Wordsworth's speaker makes this statement in the first stanza, speaking to himself. He says he has seen a young woman "reaping and singing by herself." He then says to himself, after the hard stop of a semicolon, "Stop here, or gently pass!"
He says this to himself because he has to make a decision. He can stop and listen, or he can quietly pass by the reaper, missing her singing. As he notes, he stops, saying, "O listen!"
He is well rewarded for taking out the time to stop and listen to the song the young woman sings as she reaps. It is so beautiful the speaker feels transported. To him, the singer becomes a creature of nature, like a bird but with a song even more beautiful than that of the nightingale or the cuckoo. The speaker is well rewarded for stopping and listening. Although he cannot hear the words of her song, the haunting, "plaintive" melody moves his soul. The song is also not only a momentary pleasure for him but a memory he will carry with him. He says,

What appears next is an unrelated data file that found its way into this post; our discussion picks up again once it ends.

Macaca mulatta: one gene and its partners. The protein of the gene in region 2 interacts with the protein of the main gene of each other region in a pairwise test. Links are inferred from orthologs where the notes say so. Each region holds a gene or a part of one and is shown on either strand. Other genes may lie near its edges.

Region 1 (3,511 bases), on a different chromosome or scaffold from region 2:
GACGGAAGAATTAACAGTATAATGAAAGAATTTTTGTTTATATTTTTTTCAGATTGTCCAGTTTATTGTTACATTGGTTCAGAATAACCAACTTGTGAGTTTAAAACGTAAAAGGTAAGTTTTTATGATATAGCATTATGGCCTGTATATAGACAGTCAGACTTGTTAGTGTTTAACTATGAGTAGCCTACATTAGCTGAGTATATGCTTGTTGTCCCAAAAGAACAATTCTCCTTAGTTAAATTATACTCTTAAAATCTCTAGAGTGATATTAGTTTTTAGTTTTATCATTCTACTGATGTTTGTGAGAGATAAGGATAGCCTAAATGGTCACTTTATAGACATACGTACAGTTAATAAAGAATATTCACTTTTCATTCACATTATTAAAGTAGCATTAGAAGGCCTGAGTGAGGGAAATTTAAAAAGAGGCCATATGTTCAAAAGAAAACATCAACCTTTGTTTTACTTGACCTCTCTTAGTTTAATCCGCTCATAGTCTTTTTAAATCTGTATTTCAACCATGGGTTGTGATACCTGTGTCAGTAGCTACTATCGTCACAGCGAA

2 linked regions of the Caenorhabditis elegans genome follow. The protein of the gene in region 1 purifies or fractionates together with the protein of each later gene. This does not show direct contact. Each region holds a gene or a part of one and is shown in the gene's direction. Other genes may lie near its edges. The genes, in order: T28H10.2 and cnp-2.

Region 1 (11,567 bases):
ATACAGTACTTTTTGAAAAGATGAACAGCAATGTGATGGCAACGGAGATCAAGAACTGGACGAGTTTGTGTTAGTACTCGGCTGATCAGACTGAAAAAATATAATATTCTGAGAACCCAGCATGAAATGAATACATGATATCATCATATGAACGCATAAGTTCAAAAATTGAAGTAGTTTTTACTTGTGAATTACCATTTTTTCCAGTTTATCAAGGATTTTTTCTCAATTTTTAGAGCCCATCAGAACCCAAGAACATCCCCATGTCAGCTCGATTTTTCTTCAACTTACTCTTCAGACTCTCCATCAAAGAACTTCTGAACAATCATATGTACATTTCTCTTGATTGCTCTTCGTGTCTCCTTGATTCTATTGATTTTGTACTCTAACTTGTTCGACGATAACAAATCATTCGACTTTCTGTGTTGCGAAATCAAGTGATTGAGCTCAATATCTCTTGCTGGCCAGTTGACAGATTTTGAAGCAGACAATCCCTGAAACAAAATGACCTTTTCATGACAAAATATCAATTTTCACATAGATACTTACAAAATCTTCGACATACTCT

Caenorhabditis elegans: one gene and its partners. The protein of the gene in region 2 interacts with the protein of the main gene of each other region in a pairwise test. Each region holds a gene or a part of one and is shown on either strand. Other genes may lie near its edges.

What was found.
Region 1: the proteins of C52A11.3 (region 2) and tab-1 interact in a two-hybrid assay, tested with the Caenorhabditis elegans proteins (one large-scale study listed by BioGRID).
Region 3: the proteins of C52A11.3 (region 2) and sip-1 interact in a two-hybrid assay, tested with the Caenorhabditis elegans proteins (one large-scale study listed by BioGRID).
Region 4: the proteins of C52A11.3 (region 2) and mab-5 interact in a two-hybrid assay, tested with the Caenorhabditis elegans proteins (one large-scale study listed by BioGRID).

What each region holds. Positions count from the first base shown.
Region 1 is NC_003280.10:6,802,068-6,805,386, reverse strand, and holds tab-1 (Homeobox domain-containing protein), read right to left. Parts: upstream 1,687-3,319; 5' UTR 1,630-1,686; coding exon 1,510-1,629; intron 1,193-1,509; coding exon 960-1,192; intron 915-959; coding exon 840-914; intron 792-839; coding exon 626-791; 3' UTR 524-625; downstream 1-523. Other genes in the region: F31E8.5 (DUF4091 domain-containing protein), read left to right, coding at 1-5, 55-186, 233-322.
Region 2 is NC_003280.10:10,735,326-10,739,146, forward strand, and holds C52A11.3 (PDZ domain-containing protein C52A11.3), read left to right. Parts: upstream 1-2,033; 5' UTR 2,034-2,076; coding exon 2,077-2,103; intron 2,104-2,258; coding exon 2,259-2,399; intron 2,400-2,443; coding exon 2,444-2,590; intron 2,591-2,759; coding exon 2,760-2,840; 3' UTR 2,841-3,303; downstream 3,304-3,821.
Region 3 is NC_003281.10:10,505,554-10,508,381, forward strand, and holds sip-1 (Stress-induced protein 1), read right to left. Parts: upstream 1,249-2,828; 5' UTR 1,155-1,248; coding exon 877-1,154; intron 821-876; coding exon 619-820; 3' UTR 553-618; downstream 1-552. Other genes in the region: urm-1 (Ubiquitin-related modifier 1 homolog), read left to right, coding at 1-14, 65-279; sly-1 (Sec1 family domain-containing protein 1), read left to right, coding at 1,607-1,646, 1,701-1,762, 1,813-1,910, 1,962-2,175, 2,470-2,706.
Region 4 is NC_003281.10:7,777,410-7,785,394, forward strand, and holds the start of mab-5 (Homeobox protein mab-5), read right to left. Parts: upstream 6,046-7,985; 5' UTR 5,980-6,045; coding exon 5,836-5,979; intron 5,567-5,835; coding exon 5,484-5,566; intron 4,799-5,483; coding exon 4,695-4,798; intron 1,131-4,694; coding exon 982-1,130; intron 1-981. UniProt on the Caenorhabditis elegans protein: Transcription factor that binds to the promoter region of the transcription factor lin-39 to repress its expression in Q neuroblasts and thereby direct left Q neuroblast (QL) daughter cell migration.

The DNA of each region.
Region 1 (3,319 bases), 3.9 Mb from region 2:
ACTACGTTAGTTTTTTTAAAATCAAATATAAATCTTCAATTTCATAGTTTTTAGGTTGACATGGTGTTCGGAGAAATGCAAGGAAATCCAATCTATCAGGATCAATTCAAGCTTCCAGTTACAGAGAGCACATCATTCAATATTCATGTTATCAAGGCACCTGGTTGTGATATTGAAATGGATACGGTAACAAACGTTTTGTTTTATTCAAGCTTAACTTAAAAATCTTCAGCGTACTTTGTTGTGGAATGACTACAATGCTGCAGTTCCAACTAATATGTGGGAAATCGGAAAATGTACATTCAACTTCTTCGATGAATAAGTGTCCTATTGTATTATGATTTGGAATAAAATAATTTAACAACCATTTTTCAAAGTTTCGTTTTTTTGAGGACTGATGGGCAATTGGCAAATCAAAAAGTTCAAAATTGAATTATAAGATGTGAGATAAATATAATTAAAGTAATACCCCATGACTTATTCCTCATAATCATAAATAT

The music in my heart I bore,
Long after it was heard no more.
The poem is a quintessential Wordsworth piece. It exalts a common laborer, a woman reaping a crop. This is the kind of person largely overlooked in poetry before Wordsworth and Romanticism appeared on the scene. He elevates her into something lovely and natural by comparing her song to that of birds. He also shows how a simple event can live on in memory, providing repeated solace and delight.